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Brighton & Sussex Medical School

The BSMS Sustainable healthcare group

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BSMS Sustainable Healthcare group

The BSMS Sustainable Healthcare Group is a leading group in research and education relating to environmental, social and financial elements of sustainability in health and healthcare.

Our core functions are to:

  • Research and influence policy, knowledge, attitudes, and behaviour relating to sustainability in health and healthcare
  • Evaluate the environmental and social (including labour rights) impacts of healthcare and develop responses to mitigate these 
  • Collaborate in development of lean health service design
  • Build capacity in teaching and learning on sustainable health and sustainable healthcare

Find out more about the group in the video below.


Our Reports

Policy Brief: Environmental Impact of Medical Devices in the NHS

This report (commissioned by the Greener NHS, released April 2024) explores and evidences the challenges and opportunities for integrating environmental impact into decision-making around medical device adoption in the NHS, and makes policy recommendations.

View the report here >

Green Surgery Report

A landmark report published on 14 November 2023 presents the first detailed account of how to reduce the environmental impact of surgical care while maintaining high quality patient care and potentially saving the NHS money. 

Read the full story here >

View the report here >

surgeon in an operating theatre

What is sustainable healthcare?

We use a triple bottom line definition of sustainability, taking into account environmental, social and financial elements. Healthcare systems and processes can only be considered sustainable where all three elements (also termed ‘People, Planet and Profits’) intersect and are upheld. 

Importance of environmental sustainability

Climate change is the greatest threat to public health in the 21st century, but provision of healthcare itself impacts on our environment. For example, the NHS generates around 22 million tonnes of carbon dioxide equivalents (CO2e) each year in England, and 5.4% of net UK greenhouse gas emissions. The US healthcare industry generates over 1.7 million tonnes of plastic waste per year, and this is likely to rise given our increasing reliance on single-use plastics. The NHS is a major contributor to air pollution, responsible for 3.5% of all road travel in England.

Importance of social sustainability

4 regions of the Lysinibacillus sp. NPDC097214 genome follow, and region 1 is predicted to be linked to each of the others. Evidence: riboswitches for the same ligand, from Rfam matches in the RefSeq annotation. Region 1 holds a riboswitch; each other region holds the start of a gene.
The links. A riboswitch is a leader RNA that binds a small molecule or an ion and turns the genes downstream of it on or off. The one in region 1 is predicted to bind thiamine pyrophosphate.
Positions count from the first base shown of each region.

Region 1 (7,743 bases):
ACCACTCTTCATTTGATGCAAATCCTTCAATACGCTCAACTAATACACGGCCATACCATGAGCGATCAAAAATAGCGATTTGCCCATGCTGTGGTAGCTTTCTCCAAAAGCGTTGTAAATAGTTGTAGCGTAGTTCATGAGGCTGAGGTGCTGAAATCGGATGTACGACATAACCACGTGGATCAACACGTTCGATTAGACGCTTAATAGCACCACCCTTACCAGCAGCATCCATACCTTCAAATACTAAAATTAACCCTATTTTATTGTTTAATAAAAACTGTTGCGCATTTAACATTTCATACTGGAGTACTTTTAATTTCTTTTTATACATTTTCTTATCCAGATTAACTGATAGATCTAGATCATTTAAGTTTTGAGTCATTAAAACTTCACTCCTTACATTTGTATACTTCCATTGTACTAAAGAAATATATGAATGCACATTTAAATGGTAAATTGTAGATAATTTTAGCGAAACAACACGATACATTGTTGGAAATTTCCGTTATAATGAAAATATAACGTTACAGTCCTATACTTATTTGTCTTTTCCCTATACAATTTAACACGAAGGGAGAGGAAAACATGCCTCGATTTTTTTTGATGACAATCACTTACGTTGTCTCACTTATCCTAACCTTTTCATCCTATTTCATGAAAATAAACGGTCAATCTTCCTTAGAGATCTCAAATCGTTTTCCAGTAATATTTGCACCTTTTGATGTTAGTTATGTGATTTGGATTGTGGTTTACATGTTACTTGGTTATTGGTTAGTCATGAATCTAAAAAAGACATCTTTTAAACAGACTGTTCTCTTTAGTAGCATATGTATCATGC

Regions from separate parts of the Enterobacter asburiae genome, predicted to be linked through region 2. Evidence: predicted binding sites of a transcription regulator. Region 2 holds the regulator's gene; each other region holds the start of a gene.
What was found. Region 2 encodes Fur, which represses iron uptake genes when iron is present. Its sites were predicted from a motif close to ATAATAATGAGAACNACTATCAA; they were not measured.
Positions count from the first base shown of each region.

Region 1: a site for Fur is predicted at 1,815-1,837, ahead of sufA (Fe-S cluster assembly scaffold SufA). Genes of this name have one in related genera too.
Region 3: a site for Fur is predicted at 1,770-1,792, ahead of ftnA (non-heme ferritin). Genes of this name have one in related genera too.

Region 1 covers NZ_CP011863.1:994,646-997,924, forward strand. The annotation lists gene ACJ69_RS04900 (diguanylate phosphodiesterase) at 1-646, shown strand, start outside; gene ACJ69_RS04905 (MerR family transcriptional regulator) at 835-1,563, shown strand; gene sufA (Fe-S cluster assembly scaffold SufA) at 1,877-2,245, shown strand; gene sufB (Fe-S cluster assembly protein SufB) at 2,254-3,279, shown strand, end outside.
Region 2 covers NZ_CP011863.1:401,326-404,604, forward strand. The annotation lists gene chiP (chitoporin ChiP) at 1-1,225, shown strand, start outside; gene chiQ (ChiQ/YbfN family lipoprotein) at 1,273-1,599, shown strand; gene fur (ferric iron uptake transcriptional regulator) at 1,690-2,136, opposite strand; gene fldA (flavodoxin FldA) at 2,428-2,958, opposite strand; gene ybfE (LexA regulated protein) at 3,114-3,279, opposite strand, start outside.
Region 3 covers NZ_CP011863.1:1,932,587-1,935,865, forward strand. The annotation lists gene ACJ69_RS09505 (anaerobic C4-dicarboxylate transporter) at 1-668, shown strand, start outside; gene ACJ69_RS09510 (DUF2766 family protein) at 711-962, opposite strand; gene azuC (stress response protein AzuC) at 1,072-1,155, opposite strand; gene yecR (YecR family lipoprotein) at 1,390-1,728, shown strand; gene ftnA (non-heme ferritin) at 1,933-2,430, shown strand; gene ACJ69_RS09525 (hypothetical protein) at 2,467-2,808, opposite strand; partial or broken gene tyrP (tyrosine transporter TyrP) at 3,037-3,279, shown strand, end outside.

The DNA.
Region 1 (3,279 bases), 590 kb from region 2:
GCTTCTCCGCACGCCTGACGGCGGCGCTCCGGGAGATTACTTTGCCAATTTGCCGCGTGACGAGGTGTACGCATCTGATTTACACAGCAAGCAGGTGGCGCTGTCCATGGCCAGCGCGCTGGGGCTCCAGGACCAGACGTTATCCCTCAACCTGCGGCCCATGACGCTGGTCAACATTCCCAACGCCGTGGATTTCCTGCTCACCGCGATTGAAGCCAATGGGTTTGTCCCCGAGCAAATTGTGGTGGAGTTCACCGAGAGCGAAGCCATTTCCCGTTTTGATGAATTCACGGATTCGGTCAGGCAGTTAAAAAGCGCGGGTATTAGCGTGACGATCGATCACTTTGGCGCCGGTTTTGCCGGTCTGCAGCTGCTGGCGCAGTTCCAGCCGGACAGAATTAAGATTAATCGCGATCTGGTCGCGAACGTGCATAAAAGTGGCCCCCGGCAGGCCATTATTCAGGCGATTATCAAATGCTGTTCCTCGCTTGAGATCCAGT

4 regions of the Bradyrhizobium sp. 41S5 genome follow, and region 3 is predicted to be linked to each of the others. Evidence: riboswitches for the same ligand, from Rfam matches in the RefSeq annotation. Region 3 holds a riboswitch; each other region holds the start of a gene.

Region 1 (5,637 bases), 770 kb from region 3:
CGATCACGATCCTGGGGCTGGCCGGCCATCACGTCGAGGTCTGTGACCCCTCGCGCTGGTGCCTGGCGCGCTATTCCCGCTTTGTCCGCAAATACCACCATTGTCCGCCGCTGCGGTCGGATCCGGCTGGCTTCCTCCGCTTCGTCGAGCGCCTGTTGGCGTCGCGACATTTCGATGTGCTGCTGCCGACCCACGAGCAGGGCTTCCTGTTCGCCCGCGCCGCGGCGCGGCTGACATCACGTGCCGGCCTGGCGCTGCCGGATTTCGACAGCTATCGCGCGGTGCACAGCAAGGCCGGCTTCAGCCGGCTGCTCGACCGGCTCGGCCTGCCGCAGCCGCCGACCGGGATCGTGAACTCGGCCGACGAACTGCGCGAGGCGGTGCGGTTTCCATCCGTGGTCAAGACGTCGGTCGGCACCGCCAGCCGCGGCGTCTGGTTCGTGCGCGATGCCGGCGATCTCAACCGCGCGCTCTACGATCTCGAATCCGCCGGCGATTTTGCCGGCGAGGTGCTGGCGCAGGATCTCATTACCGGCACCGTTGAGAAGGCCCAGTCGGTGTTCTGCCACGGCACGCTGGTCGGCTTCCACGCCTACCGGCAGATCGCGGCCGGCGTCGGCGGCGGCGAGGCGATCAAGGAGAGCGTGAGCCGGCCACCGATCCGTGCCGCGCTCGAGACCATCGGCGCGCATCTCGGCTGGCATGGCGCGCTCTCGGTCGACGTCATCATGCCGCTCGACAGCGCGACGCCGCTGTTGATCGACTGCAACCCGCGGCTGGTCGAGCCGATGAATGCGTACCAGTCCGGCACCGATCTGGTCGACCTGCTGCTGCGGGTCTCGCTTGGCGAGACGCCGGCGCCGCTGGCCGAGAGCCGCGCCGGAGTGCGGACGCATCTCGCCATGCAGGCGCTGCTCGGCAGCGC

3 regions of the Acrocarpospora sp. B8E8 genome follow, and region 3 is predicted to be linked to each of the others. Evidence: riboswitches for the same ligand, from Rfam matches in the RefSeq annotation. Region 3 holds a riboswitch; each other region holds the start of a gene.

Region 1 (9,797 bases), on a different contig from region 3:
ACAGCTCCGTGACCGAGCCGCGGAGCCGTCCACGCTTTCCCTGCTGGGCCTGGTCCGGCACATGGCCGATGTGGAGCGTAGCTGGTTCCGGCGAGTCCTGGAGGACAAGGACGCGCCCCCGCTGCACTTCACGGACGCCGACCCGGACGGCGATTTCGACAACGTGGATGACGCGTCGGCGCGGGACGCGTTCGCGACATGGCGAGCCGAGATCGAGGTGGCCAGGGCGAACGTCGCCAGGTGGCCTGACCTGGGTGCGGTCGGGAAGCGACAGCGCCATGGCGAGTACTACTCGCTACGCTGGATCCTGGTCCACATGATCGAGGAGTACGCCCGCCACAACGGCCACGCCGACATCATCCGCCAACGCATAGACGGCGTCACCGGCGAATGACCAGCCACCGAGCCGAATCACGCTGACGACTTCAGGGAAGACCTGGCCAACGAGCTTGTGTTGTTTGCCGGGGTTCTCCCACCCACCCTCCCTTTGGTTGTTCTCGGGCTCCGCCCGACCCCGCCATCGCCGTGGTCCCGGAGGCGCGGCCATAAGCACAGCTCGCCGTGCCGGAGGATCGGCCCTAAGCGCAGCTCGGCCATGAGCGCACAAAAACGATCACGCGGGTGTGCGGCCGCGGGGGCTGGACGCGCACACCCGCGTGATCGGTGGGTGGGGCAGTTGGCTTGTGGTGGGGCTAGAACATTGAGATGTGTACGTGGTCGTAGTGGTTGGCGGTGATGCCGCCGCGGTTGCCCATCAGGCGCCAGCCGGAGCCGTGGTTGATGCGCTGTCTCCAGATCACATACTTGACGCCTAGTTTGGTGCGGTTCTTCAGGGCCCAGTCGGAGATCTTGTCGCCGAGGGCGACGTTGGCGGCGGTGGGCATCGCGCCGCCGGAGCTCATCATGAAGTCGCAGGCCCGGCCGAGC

Provision of healthcare also impacts on the lives of patients, their families, allied healthcare professionals, and those within the healthcare supply chain. The majority of the products we use within healthcare are manufactured overseas, and there are reports of widespread violations of labour rights in the manufacture of medical gloves, face masks, surgical instruments, and medical textiles.

Importance of financial sustainability

Healthcare spending has increased in line with an ageing population and medical advances. For health systems to remain financially viable requires efficient use of our resources and improved systems for delivery of care as well as an increased focus on disease prevention.

Venn diagram to show the three parts of sustainability healthcare system

Image of single use plastic medical equipment


Research projects

We pursue a number of research interests in the sustainability of health systems. For instance, we use hybrid carbon footprinting methods to identify carbon hotspots within the operating theatre, life cycle assessments of the environmental impact of reusable versus single-use surgical items, and quantify the carbon footprint of healthcare waste and decontamination processes, to identify environmentally preferable options. We have also led action-research projects aimed at addressing precarious working conditions and modern slavery in the production of healthcare goods, have evaluated risk of labour rights abuse in healthcare supply chains and led national and international policy debates on this topic. 

Research repository                          

  • Brighton & Sussex Medical School, Centre for Sustainable Healthcare, and UK Health Alliance on Climate Change (2023). Green surgery: Reducing the environmental impact of surgical care (v1.1).London: UKHACC. Read it here >